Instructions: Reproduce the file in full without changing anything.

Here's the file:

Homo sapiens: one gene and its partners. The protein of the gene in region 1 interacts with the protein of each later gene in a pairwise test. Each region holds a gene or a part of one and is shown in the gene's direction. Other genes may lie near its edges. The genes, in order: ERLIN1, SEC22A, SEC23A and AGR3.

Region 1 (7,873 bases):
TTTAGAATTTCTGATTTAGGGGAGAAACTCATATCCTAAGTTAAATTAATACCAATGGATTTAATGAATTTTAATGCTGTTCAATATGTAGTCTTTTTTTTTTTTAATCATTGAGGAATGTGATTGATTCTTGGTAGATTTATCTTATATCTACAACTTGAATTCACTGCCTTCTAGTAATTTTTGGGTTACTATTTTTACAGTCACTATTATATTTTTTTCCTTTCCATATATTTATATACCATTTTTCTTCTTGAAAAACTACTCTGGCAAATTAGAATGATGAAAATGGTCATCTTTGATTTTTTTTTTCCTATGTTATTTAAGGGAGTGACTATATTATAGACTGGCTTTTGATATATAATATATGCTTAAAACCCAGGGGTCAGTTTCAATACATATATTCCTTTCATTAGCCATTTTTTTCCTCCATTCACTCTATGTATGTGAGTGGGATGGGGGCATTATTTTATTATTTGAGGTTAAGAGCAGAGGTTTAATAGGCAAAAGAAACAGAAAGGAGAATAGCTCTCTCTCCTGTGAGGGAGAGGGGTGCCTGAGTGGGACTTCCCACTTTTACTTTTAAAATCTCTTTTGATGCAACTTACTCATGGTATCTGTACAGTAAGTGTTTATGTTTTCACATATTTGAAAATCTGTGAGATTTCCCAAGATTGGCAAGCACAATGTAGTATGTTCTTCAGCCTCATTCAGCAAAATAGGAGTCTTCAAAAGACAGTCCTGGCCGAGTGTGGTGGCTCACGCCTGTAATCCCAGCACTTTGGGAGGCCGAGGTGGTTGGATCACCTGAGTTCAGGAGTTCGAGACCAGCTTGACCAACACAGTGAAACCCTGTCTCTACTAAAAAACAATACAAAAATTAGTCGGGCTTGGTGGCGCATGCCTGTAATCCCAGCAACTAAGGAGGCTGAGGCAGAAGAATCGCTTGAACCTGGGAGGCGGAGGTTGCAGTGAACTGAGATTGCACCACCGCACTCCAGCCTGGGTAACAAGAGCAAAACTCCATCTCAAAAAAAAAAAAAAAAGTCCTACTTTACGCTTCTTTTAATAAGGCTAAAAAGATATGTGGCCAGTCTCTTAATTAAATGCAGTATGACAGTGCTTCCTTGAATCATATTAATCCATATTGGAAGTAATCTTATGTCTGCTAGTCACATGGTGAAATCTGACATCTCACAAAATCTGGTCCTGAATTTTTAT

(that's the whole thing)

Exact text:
Homo sapiens: one gene and its partners. The protein of the gene in region 1 interacts with the protein of each later gene in a pairwise test. Each region holds a gene or a part of one and is shown in the gene's direction. Other genes may lie near its edges. The genes, in order: ERLIN1, SEC22A, SEC23A and AGR3.

Region 1 (7,873 bases):
TTTAGAATTTCTGATTTAGGGGAGAAACTCATATCCTAAGTTAAATTAATACCAATGGATTTAATGAATTTTAATGCTGTTCAATATGTAGTCTTTTTTTTTTTTAATCATTGAGGAATGTGATTGATTCTTGGTAGATTTATCTTATATCTACAACTTGAATTCACTGCCTTCTAGTAATTTTTGGGTTACTATTTTTACAGTCACTATTATATTTTTTTCCTTTCCATATATTTATATACCATTTTTCTTCTTGAAAAACTACTCTGGCAAATTAGAATGATGAAAATGGTCATCTTTGATTTTTTTTTTCCTATGTTATTTAAGGGAGTGACTATATTATAGACTGGCTTTTGATATATAATATATGCTTAAAACCCAGGGGTCAGTTTCAATACATATATTCCTTTCATTAGCCATTTTTTTCCTCCATTCACTCTATGTATGTGAGTGGGATGGGGGCATTATTTTATTATTTGAGGTTAAGAGCAGAGGTTTAATAGGCAAAAGAAACAGAAAGGAGAATAGCTCTCTCTCCTGTGAGGGAGAGGGGTGCCTGAGTGGGACTTCCCACTTTTACTTTTAAAATCTCTTTTGATGCAACTTACTCATGGTATCTGTACAGTAAGTGTTTATGTTTTCACATATTTGAAAATCTGTGAGATTTCCCAAGATTGGCAAGCACAATGTAGTATGTTCTTCAGCCTCATTCAGCAAAATAGGAGTCTTCAAAAGACAGTCCTGGCCGAGTGTGGTGGCTCACGCCTGTAATCCCAGCACTTTGGGAGGCCGAGGTGGTTGGATCACCTGAGTTCAGGAGTTCGAGACCAGCTTGACCAACACAGTGAAACCCTGTCTCTACTAAAAAACAATACAAAAATTAGTCGGGCTTGGTGGCGCATGCCTGTAATCCCAGCAACTAAGGAGGCTGAGGCAGAAGAATCGCTTGAACCTGGGAGGCGGAGGTTGCAGTGAACTGAGATTGCACCACCGCACTCCAGCCTGGGTAACAAGAGCAAAACTCCATCTCAAAAAAAAAAAAAAAAGTCCTACTTTACGCTTCTTTTAATAAGGCTAAAAAGATATGTGGCCAGTCTCTTAATTAAATGCAGTATGACAGTGCTTCCTTGAATCATATTAATCCATATTGGAAGTAATCTTATGTCTGCTAGTCACATGGTGAAATCTGACATCTCACAAAATCTGGTCCTGAATTTTTAT